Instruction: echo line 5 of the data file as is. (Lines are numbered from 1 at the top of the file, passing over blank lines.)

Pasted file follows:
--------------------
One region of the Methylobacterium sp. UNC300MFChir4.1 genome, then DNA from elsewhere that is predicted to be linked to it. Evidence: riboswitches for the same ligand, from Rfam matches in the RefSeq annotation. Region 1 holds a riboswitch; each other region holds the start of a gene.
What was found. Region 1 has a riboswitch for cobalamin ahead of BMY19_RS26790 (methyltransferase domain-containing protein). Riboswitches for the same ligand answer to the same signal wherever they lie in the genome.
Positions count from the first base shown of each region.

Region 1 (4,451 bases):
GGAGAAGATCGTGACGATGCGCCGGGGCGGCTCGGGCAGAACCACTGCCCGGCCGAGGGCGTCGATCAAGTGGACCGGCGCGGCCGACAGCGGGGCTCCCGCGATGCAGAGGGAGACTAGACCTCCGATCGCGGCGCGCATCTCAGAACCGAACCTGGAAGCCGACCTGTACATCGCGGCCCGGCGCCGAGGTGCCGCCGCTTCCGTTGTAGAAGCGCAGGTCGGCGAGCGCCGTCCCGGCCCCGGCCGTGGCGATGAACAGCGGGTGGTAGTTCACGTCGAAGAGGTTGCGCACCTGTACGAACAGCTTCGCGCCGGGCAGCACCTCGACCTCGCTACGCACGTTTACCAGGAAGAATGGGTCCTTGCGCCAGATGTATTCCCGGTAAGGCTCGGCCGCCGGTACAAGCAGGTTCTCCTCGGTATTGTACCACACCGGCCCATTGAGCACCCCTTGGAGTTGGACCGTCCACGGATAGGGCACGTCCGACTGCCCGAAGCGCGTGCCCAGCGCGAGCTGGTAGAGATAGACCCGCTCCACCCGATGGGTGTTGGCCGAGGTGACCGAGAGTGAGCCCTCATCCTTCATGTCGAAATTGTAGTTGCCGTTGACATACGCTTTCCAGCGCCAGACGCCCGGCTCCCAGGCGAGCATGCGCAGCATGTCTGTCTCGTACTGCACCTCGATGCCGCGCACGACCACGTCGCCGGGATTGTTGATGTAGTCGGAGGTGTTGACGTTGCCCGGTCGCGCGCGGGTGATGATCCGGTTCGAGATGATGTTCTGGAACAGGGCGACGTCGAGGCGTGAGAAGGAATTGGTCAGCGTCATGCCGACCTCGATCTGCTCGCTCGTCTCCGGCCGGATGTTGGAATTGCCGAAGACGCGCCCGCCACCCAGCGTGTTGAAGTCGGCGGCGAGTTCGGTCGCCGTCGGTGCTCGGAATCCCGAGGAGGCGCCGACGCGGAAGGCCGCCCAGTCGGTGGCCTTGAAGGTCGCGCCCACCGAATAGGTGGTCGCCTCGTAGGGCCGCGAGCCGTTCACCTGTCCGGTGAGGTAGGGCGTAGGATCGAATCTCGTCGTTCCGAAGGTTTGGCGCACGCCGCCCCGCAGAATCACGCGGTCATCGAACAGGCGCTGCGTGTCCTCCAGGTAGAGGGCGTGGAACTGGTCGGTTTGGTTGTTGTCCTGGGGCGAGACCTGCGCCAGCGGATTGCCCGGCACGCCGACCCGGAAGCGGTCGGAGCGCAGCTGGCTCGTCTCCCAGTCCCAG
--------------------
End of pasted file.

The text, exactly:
GGAGAAGATCGTGACGATGCGCCGGGGCGGCTCGGGCAGAACCACTGCCCGGCCGAGGGCGTCGATCAAGTGGACCGGCGCGGCCGACAGCGGGGCTCCCGCGATGCAGAGGGAGACTAGACCTCCGATCGCGGCGCGCATCTCAGAACCGAACCTGGAAGCCGACCTGTACATCGCGGCCCGGCGCCGAGGTGCCGCCGCTTCCGTTGTAGAAGCGCAGGTCGGCGAGCGCCGTCCCGGCCCCGGCCGTGGCGATGAACAGCGGGTGGTAGTTCACGTCGAAGAGGTTGCGCACCTGTACGAACAGCTTCGCGCCGGGCAGCACCTCGACCTCGCTACGCACGTTTACCAGGAAGAATGGGTCCTTGCGCCAGATGTATTCCCGGTAAGGCTCGGCCGCCGGTACAAGCAGGTTCTCCTCGGTATTGTACCACACCGGCCCATTGAGCACCCCTTGGAGTTGGACCGTCCACGGATAGGGCACGTCCGACTGCCCGAAGCGCGTGCCCAGCGCGAGCTGGTAGAGATAGACCCGCTCCACCCGATGGGTGTTGGCCGAGGTGACCGAGAGTGAGCCCTCATCCTTCATGTCGAAATTGTAGTTGCCGTTGACATACGCTTTCCAGCGCCAGACGCCCGGCTCCCAGGCGAGCATGCGCAGCATGTCTGTCTCGTACTGCACCTCGATGCCGCGCACGACCACGTCGCCGGGATTGTTGATGTAGTCGGAGGTGTTGACGTTGCCCGGTCGCGCGCGGGTGATGATCCGGTTCGAGATGATGTTCTGGAACAGGGCGACGTCGAGGCGTGAGAAGGAATTGGTCAGCGTCATGCCGACCTCGATCTGCTCGCTCGTCTCCGGCCGGATGTTGGAATTGCCGAAGACGCGCCCGCCACCCAGCGTGTTGAAGTCGGCGGCGAGTTCGGTCGCCGTCGGTGCTCGGAATCCCGAGGAGGCGCCGACGCGGAAGGCCGCCCAGTCGGTGGCCTTGAAGGTCGCGCCCACCGAATAGGTGGTCGCCTCGTAGGGCCGCGAGCCGTTCACCTGTCCGGTGAGGTAGGGCGTAGGATCGAATCTCGTCGTTCCGAAGGTTTGGCGCACGCCGCCCCGCAGAATCACGCGGTCATCGAACAGGCGCTGCGTGTCCTCCAGGTAGAGGGCGTGGAACTGGTCGGTTTGGTTGTTGTCCTGGGGCGAGACCTGCGCCAGCGGATTGCCCGGCACGCCGACCCGGAAGCGGTCGGAGCGCAGCTGGCTCGTCTCCCAGTCCCAG